ST445 Half Unit
Managing and Visualising Data
This information is for the 2020/21 session.
Dr Chengchun Shi
This course is compulsory on the MSc in Data Science. This course is available on the MSc in Applied Social Data Science, MSc in Statistics, MSc in Statistics (Financial Statistics), MSc in Statistics (Financial Statistics) (LSE and Fudan), MSc in Statistics (Financial Statistics) (Research), MSc in Statistics (Research), MSc in Statistics (Social Statistics) and MSc in Statistics (Social Statistics) (Research). This course is available with permission as an outside option to students on other programmes where regulations permit.
Priority will be given to Applied Social Data Science students and students in the Department of Statistics, where the course is listed on their programme regulations.
The focus of the course is on the fundamental principles and best practices for data manipulation and visualisation. The course is based on using Python as the primary programming language and various software packages.
The first five weeks will focus on data manipulation which covers the basic concepts such as data types and data models. Students learn how to create data model instances, load data into them, and manipulate and query data. The course will cover data structures for scientific computing and their manipulation through the Python package NumPy, and high-level data structures and functions for working with structured or tabular data through the Python package Pandas. We will cover the basic concepts of relational data models and SQL query language for creating and querying database tables.
The last five weeks focus on data visualisation starting with the exploratory data analysis using various statistical plots. We will explain visualisations used for evaluation of binary classifiers such as receiver operating curve plots and precision recall plots. We will explain the principles of some dimensionality reduction methods used for visualisation of high-dimensional data points, starting with classical methods such as multidimensional scaling to more recent methods such as stochastic neighbour embedding. We will discuss the basic principles of graph data visualisation methods and different graph data layouts. The data visualisations will be materialised in code using Python packages such as matplotlib, Seaborn, and various scikit-learn modules.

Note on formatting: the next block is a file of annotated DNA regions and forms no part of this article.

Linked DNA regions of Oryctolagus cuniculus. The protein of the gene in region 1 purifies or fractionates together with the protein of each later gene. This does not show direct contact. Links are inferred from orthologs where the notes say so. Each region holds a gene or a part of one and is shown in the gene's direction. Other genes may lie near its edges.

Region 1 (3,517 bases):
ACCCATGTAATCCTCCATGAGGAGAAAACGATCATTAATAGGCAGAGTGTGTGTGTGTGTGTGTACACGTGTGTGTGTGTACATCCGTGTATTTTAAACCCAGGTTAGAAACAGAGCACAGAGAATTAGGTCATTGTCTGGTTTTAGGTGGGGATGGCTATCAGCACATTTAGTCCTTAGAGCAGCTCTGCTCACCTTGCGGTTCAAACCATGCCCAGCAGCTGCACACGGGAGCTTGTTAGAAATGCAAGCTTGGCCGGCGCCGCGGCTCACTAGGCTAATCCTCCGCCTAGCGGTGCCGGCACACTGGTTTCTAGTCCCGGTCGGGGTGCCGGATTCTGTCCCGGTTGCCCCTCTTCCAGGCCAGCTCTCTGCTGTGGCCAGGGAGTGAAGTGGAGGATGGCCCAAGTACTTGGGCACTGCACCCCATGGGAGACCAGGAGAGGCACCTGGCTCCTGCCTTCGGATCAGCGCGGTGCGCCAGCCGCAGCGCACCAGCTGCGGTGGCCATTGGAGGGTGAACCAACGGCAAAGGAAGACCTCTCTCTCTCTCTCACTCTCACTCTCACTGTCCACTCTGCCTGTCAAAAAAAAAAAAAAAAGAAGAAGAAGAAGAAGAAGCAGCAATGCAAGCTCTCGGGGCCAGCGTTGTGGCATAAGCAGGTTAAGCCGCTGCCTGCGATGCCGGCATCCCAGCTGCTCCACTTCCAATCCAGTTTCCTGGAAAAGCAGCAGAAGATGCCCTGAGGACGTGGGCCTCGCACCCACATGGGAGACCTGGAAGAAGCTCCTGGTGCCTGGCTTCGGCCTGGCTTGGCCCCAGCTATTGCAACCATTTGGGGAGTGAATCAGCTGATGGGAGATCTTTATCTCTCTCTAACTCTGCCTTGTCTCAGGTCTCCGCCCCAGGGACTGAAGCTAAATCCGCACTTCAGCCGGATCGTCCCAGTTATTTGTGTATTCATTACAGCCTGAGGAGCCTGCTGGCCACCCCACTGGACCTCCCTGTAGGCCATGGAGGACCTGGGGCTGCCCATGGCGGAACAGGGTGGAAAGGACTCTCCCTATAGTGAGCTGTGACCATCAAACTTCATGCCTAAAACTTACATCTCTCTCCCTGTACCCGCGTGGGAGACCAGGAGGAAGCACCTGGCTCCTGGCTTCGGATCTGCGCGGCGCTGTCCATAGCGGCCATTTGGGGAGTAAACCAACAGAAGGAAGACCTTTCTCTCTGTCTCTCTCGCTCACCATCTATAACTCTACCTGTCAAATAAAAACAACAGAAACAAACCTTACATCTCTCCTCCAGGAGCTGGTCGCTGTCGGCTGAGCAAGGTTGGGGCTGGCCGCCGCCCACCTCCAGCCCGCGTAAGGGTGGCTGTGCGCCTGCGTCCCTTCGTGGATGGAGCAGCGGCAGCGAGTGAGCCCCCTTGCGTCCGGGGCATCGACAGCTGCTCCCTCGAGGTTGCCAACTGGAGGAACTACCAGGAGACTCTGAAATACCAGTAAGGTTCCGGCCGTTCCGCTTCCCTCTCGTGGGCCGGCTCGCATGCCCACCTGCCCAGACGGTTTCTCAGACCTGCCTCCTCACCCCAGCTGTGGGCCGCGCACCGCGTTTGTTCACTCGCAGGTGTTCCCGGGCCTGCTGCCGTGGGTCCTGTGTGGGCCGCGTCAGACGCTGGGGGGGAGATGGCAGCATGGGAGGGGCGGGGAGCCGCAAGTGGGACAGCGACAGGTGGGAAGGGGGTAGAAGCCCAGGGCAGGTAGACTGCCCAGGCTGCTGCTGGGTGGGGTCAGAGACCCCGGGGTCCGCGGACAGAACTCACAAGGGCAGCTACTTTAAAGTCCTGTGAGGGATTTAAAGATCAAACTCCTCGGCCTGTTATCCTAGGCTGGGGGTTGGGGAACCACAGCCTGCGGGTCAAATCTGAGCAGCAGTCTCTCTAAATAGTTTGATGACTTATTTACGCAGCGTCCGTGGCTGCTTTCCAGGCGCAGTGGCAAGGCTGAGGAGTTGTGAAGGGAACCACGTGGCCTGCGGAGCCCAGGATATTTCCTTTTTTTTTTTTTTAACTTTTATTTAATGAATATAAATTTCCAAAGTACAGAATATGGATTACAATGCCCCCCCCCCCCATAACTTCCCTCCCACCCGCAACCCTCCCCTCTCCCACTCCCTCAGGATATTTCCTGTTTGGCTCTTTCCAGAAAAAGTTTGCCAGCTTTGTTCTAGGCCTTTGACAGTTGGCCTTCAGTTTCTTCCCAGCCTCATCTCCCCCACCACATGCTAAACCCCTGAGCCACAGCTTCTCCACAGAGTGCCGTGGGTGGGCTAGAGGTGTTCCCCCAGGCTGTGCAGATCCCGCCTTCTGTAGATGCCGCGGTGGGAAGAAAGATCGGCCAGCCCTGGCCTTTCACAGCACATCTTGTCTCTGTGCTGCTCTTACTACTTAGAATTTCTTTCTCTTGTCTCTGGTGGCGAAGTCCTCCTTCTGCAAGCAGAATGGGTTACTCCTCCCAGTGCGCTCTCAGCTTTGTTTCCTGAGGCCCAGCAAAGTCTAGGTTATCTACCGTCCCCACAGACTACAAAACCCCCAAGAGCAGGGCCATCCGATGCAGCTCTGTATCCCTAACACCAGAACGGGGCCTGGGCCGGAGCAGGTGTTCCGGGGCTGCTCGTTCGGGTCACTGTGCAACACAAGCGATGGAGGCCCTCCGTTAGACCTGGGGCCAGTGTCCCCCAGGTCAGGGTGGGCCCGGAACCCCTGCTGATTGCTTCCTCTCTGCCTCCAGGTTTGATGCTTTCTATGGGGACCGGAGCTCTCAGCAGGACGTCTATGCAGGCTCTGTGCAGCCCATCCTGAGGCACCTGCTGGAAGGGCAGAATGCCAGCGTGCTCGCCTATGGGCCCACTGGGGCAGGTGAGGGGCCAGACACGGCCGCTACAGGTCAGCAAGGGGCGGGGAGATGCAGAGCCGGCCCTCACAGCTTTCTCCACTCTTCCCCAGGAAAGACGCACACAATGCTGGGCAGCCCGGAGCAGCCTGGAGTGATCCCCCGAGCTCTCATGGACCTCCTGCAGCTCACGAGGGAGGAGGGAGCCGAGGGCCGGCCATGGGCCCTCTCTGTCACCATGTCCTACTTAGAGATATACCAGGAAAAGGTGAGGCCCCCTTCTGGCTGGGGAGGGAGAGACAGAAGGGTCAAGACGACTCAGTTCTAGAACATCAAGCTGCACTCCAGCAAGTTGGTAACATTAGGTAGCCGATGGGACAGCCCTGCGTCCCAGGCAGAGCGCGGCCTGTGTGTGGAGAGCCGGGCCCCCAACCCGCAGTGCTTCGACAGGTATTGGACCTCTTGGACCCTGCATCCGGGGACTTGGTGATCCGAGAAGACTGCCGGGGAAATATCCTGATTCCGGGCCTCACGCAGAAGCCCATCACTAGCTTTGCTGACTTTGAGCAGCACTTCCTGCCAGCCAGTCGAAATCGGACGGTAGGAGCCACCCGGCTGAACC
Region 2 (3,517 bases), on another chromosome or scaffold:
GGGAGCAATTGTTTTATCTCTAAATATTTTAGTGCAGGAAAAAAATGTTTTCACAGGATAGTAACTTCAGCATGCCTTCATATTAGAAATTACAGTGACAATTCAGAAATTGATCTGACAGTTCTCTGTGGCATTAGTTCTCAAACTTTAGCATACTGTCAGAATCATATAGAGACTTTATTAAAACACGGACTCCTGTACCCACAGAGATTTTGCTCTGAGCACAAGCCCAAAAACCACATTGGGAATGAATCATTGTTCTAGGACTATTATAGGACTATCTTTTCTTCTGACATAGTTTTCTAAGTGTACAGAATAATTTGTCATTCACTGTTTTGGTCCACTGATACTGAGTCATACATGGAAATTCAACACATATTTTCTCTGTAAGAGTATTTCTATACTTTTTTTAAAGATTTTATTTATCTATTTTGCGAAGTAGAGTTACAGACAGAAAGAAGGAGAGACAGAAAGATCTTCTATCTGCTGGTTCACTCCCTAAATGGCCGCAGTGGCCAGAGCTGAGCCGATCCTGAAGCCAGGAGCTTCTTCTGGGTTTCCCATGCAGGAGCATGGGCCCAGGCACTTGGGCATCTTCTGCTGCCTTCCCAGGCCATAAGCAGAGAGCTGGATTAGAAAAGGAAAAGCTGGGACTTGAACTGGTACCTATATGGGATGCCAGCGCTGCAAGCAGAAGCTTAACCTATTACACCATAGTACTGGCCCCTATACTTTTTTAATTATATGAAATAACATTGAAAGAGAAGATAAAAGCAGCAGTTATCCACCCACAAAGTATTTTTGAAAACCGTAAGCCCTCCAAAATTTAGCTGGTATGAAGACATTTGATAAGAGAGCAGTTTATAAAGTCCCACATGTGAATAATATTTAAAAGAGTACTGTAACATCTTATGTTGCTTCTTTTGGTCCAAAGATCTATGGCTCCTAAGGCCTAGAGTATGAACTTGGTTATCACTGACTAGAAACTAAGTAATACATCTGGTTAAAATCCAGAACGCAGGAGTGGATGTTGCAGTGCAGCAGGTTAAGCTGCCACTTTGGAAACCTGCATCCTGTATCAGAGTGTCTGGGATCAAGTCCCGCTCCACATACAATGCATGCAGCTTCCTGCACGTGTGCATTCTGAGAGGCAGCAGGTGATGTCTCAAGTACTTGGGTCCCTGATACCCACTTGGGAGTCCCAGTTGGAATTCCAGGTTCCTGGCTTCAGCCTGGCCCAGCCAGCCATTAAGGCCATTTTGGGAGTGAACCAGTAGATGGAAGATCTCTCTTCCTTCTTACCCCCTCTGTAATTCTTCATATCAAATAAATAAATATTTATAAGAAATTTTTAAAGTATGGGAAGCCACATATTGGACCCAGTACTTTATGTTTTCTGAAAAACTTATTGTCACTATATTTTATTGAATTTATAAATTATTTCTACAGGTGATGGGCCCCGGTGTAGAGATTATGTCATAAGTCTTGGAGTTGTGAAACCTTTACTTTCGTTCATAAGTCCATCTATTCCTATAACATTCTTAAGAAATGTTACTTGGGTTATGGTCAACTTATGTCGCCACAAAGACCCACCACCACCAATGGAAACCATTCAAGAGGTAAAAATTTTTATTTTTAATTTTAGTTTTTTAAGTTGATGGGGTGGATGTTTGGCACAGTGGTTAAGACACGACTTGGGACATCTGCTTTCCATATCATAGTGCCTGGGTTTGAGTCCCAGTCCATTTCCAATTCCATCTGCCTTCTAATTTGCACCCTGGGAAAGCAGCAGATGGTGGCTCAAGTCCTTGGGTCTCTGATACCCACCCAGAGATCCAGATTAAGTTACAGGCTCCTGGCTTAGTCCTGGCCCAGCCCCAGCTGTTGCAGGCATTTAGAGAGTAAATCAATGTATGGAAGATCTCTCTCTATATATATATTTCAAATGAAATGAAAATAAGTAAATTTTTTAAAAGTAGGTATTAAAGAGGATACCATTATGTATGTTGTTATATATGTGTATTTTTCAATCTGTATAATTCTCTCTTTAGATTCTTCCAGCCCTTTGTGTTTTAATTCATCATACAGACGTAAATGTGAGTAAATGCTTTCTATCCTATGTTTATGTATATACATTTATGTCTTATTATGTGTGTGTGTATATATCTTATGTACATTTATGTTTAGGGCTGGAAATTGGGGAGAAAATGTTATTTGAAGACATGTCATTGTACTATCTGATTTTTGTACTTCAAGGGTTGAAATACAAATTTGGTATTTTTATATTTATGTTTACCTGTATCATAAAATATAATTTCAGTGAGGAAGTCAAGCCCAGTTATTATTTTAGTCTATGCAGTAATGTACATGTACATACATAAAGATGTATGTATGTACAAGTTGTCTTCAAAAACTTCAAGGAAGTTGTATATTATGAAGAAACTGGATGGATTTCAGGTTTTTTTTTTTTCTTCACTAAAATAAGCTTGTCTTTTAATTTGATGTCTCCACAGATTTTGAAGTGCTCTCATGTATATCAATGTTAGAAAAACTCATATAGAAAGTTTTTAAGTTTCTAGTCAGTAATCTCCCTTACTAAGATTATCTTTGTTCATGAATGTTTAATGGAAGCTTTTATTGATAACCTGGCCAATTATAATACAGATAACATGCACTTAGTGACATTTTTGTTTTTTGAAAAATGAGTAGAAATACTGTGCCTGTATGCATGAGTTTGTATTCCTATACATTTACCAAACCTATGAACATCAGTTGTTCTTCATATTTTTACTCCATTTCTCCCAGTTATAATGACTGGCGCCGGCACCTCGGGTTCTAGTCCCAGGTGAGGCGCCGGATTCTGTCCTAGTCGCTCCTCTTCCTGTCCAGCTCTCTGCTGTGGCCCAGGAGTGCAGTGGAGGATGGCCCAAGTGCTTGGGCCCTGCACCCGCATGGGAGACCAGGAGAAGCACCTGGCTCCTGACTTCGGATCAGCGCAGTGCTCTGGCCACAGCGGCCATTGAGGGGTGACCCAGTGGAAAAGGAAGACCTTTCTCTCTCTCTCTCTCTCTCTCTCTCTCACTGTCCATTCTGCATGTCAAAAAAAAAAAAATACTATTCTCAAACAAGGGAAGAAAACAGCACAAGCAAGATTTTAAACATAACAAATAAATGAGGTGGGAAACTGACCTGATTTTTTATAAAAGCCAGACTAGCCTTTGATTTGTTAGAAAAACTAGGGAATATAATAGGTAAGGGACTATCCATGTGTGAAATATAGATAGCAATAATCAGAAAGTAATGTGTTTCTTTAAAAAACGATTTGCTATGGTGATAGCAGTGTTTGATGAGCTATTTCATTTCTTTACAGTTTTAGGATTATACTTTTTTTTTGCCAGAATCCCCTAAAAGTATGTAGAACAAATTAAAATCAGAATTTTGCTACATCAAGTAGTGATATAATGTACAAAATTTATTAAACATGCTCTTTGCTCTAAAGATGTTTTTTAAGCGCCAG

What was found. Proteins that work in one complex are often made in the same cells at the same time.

The course handout is available here: https://lse-st445.github.io/.
This course will be delivered through a combination of classes and lectures totalling a minimum of 35 hours in Michaelmas Term. This year, some or all of this teaching may be delivered through a combination of virtual classes and flipped-lectures delivered as short online videos. This course includes a reading week in Week 6 of Michaelmas Term.
Students will be expected to produce 6 problem sets in the MT.
Mckinney, W., Python for Data Analysis, 2nd Edition, O’Reilly 2017
Muller, A. C. and Guido, S., Introduction to Machine Learning with Python, O’Reilly, 2016
Geron, A., Hands-on Machine Learning with Scikit-Learn & TensorFlow, O’Reilly, 2017
Ramakrishnan, R. and Gehrke, J., Database Management Systems, 3rd Edition, McGraw Hill, 2002
Obe, R. and Hsu, L., PostgreSQL Up & Running, 3rd Edition, O’Reilly 2017
Robinson, I., Webber, J. and Eifrem, E., Graph Databases, 2nd Edition, O’Reilly 2015
Wickham, Hadley. Ggplot2: Elegant Graphics for Data Analysis, Springer, 2009
Murray, S., Interactive Data Visualisation for the Web, O'Reilly, 2013
Seaborn: statistical data visualization https://seaborn.pydata.org
Sci-kit learn, Machine learning in Python, http://scikit-learn.org
Project (60%) and continuous assessment (40%) in the MT.
Four of the problem sets submitted by students weekly will be assessed (40% in total). Each problem set will have an individual mark of 10% and submission will be required in MT Weeks 3, 5, 8 and 10. In addition, there will be a take-home exam (60%) in the form of an individual project in which they will demonstrate the ability to manage data and visualise it through effective statistical graphics using principles they have learnt on the course. This may be done by publishing the visualisation and code to a GitHub repository and GitHub pages website.
Important information in response to COVID-19
Please note that during 2020/21 academic year some variation to teaching and learning activities may be required to respond to changes in public health advice and/or to account for the situation of students in attendance on campus and those studying online during the early part of the academic year. For assessment, this may involve changes to mode of delivery and/or the format or weighting of assessments. Changes will only be made if required and students will be notified about any changes to teaching or assessment plans at the earliest opportunity.
Total students 2019/20: 37
Average class size 2019/20: 37
Controlled access 2019/20: Yes
Value: Half Unit
Personal development skills
- Problem solving
- Application of information skills
- Application of numeracy skills
- Specialist skills